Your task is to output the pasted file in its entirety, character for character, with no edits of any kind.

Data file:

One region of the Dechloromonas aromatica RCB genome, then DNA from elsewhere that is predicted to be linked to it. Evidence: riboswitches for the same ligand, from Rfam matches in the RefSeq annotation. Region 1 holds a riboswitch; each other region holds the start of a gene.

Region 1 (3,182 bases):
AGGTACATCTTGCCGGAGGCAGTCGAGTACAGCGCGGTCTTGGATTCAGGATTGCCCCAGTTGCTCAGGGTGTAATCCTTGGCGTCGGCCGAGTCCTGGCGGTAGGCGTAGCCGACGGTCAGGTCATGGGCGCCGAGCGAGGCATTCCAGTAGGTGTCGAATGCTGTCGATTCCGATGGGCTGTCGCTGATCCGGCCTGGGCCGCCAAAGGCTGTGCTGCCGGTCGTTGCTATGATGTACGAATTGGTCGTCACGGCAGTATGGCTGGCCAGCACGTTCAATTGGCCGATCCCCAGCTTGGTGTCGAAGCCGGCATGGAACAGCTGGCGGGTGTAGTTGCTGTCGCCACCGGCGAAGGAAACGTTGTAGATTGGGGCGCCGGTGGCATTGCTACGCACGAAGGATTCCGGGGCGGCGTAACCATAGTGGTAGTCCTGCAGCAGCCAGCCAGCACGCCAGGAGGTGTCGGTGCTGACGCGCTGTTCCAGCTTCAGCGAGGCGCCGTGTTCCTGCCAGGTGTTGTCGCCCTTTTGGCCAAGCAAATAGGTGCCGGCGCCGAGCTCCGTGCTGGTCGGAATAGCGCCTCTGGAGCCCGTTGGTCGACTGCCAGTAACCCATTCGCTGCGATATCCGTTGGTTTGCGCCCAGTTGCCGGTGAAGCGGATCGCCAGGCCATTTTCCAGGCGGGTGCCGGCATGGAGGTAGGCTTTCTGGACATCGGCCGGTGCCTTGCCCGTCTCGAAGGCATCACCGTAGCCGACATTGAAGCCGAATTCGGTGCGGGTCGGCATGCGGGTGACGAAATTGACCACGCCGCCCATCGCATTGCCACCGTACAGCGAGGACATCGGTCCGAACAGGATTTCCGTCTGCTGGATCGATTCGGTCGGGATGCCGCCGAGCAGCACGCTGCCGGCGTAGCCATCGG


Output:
One region of the Dechloromonas aromatica RCB genome, then DNA from elsewhere that is predicted to be linked to it. Evidence: riboswitches for the same ligand, from Rfam matches in the RefSeq annotation. Region 1 holds a riboswitch; each other region holds the start of a gene.

Region 1 (3,182 bases):
AGGTACATCTTGCCGGAGGCAGTCGAGTACAGCGCGGTCTTGGATTCAGGATTGCCCCAGTTGCTCAGGGTGTAATCCTTGGCGTCGGCCGAGTCCTGGCGGTAGGCGTAGCCGACGGTCAGGTCATGGGCGCCGAGCGAGGCATTCCAGTAGGTGTCGAATGCTGTCGATTCCGATGGGCTGTCGCTGATCCGGCCTGGGCCGCCAAAGGCTGTGCTGCCGGTCGTTGCTATGATGTACGAATTGGTCGTCACGGCAGTATGGCTGGCCAGCACGTTCAATTGGCCGATCCCCAGCTTGGTGTCGAAGCCGGCATGGAACAGCTGGCGGGTGTAGTTGCTGTCGCCACCGGCGAAGGAAACGTTGTAGATTGGGGCGCCGGTGGCATTGCTACGCACGAAGGATTCCGGGGCGGCGTAACCATAGTGGTAGTCCTGCAGCAGCCAGCCAGCACGCCAGGAGGTGTCGGTGCTGACGCGCTGTTCCAGCTTCAGCGAGGCGCCGTGTTCCTGCCAGGTGTTGTCGCCCTTTTGGCCAAGCAAATAGGTGCCGGCGCCGAGCTCCGTGCTGGTCGGAATAGCGCCTCTGGAGCCCGTTGGTCGACTGCCAGTAACCCATTCGCTGCGATATCCGTTGGTTTGCGCCCAGTTGCCGGTGAAGCGGATCGCCAGGCCATTTTCCAGGCGGGTGCCGGCATGGAGGTAGGCTTTCTGGACATCGGCCGGTGCCTTGCCCGTCTCGAAGGCATCACCGTAGCCGACATTGAAGCCGAATTCGGTGCGGGTCGGCATGCGGGTGACGAAATTGACCACGCCGCCCATCGCATTGCCACCGTACAGCGAGGACATCGGTCCGAACAGGATTTCCGTCTGCTGGATCGATTCGGTCGGGATGCCGCCGAGCAGCACGCTGCCGGCGTAGCCATCGG